Cricket: Umpires named in scandal suspended

By AFP
Published: October 11, 2012

India TV chairman Rajat Sharma has vowed that his channel would cooperate with the ICC by handing over its unedited tapes.PHOTO: AGENCIES

India TV chairman Rajat Sharma has vowed that his channel would cooperate with the ICC by handing over its unedited tapes.PHOTO: AGENCIES The ICC has suspended the six umpires from officiating in any matches until an investigation clears them of any wrongdoing after an Indian television channel alleged that they were willing to give favourable decisions in return for payment. PHOTO: AYESHA MIR/EXPRESS
COLOMBO: 

Cricket authorities suspended six umpires at the centre of claims by an Indian television that they could be bribed to make favourable decisions during games.

An undercover investigation by India TV allegedly found that the umpires, including one on the international circuit, were willing to give biased decisions or provide inside information in return for payment. The International Cricket Council (ICC) announced the suspensions after a meeting in Colombo, where the West Indies defeated hosts Sri Lanka in the final of the World Twenty20 tournament on Sunday.

“The ICC and its relevant Full Member Boards have agreed not to appoint any of the umpires named in a sting operation recently conducted by India TV to any domestic or international cricket matches,” it said in a statement. “Those boards who employ and nominate the umpires directly will conduct the investigations as a matter of urgency.”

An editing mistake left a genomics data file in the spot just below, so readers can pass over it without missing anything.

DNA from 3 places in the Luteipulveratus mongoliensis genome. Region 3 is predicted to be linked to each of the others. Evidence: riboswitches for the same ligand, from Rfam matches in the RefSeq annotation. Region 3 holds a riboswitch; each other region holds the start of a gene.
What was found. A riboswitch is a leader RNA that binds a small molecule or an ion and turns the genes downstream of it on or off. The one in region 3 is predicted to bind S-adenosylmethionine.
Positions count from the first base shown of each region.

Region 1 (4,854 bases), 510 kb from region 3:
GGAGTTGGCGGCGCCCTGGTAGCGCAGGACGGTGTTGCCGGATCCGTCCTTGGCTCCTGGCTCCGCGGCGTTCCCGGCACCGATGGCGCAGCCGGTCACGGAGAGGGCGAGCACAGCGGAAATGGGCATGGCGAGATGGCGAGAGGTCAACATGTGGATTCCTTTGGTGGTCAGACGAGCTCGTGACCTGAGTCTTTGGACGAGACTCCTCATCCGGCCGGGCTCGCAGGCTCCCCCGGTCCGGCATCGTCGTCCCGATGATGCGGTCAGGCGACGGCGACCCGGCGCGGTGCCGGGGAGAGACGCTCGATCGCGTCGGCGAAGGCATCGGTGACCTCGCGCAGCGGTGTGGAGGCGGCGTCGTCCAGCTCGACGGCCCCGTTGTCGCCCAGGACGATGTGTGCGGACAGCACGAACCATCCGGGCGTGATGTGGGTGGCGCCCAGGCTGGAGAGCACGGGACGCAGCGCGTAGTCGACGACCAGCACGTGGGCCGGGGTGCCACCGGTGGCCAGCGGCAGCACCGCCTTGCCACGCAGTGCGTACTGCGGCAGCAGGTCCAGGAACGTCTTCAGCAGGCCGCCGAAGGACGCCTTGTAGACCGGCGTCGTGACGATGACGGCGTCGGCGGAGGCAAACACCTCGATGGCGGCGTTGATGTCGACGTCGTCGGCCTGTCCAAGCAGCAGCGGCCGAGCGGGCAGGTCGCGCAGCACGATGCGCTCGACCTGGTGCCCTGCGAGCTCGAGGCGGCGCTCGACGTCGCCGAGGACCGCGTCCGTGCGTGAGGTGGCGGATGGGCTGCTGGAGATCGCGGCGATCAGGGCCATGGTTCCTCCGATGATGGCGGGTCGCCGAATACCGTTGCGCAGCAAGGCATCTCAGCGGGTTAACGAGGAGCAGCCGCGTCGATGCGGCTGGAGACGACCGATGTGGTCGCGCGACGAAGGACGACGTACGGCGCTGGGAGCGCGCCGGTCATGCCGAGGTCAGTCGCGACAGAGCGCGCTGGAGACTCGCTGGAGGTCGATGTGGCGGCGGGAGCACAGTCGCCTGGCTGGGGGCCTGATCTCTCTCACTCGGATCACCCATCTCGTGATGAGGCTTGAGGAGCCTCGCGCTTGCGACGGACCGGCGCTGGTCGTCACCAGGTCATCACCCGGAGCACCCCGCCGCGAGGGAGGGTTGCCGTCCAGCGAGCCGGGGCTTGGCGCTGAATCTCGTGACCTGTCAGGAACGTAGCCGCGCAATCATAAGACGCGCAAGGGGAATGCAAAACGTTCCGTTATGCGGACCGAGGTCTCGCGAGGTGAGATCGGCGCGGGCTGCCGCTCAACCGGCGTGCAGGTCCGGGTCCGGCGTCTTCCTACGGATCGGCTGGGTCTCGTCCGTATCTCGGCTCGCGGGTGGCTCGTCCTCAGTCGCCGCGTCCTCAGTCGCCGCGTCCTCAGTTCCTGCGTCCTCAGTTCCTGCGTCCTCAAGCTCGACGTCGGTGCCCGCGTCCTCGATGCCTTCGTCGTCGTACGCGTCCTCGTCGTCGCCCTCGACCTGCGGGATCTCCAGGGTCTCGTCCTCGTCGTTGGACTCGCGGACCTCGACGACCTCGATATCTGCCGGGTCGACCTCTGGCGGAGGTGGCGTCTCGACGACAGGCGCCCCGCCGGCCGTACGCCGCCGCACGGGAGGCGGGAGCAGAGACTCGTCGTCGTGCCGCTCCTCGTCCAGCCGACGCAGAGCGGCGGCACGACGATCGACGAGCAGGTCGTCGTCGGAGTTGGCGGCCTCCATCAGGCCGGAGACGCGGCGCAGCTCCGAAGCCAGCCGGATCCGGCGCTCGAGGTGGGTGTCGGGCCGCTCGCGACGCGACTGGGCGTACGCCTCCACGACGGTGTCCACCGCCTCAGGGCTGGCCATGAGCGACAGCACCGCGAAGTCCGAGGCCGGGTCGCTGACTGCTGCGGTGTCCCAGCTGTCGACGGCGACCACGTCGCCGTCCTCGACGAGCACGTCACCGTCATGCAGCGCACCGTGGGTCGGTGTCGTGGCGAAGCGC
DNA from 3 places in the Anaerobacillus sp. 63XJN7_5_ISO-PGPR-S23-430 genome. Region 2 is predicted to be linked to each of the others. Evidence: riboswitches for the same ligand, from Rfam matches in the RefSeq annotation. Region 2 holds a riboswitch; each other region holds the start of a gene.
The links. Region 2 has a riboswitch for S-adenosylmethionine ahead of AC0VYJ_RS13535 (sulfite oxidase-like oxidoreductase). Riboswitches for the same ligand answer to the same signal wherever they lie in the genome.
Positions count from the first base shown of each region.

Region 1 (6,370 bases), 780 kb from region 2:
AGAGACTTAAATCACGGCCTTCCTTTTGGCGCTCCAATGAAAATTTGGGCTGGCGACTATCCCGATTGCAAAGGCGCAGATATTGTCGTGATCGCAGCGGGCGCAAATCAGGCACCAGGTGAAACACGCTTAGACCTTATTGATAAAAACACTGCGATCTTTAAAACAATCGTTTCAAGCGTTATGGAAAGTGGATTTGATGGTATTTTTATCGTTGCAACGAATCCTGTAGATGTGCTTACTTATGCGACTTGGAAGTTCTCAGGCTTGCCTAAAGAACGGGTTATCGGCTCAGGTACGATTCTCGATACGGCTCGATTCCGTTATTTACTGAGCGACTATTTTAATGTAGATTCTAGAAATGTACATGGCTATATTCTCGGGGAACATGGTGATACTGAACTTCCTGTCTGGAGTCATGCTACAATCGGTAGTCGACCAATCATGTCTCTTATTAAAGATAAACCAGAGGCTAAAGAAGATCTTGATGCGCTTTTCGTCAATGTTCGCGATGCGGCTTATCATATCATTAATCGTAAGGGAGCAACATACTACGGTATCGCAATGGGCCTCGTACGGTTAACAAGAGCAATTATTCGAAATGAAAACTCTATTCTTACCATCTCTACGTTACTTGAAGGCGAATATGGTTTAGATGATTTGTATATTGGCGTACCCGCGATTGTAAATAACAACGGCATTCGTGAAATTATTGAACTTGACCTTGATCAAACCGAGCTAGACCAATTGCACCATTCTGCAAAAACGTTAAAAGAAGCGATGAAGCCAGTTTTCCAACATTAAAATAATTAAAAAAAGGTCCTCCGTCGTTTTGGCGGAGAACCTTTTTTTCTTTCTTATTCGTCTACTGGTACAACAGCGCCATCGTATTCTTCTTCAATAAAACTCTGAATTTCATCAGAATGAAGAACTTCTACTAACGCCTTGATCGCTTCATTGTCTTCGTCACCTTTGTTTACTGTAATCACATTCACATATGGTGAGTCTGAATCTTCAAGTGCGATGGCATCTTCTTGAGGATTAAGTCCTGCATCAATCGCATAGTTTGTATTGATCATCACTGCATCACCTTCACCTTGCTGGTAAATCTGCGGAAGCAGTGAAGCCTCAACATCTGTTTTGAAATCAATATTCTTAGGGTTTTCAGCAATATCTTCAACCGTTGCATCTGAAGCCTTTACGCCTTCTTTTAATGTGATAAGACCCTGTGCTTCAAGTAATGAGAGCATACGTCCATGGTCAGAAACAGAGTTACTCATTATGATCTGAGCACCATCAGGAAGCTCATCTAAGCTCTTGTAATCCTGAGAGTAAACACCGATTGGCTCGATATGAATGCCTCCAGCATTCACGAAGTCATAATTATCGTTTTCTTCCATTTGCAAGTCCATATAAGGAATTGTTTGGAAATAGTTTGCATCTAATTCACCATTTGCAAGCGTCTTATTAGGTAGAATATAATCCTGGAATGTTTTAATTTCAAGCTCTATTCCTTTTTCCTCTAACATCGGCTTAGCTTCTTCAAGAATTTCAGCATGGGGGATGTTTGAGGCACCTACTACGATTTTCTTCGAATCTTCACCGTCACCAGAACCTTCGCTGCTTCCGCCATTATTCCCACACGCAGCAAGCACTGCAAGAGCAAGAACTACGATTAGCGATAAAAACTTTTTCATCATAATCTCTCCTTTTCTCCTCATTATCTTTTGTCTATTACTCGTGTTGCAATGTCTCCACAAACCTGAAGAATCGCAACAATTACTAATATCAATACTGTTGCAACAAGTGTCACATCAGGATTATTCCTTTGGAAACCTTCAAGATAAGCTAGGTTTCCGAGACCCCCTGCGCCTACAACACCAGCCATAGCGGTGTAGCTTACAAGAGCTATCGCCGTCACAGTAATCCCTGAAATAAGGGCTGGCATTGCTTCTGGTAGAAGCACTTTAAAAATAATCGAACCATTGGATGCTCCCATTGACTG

Three of those named were from Sri Lanka, while two were from Pakistan. The sixth was Nadir Shah, one of two Bangladeshi members of the ICC’s international panel which officiates in matches around the world. Grainy footage appeared to show Shah saying he was willing to give decisions on demand.

An India TV transcript of the sting said Shah allegedly offered to give incorrect leg-before wicket, run-out and inside-edge verdicts.

“If the umpire is shown a favour, the umpire can do anything,” Shah was quoted as saying in the transcript.

The video does not show any cash being exchanged nor did the channel broadcast any proof of the umpires delivering decisions or information. Shah and the other umpires have rejected the allegations.

Dissanayake rejects allegations

Gamini Dissanayake, one of the Sri Lankans, said that he wanted an inquiry to start as soon as possible so he could clear his name.

“I am not involved in any fixing and this allegation is a complete lie,” said Dissanayake. “I have asked the board to have an inquiry at the earliest opportunity.”

Dissanayake officiated at two warm-up matches during the World Twenty20 and has also been a reserve umpire at international games when India, Pakistan and other nations have toured Sri Lanka.

“I think the Indian channel implicated Sri Lankan umpires to discredit the image of Sri Lanka,” he said. “I am confident I can clear my name.”

Sri Lanka Cricket said it had scheduled a formal hearing with the three local umpires.

India TV chairman Rajat Sharma has vowed that his channel would cooperate with the ICC by handing over its unedited tapes.

Shah was among the umpires at the inaugural Bangladesh Premier League earlier this year, a local version of India’s IPL Twenty20 tournament. The competition was marred by corruption allegations and ended up with former Bangladeshi international Shariful Haque being indefinitely banned.

Published in The Express Tribune, October 11th, 2012.

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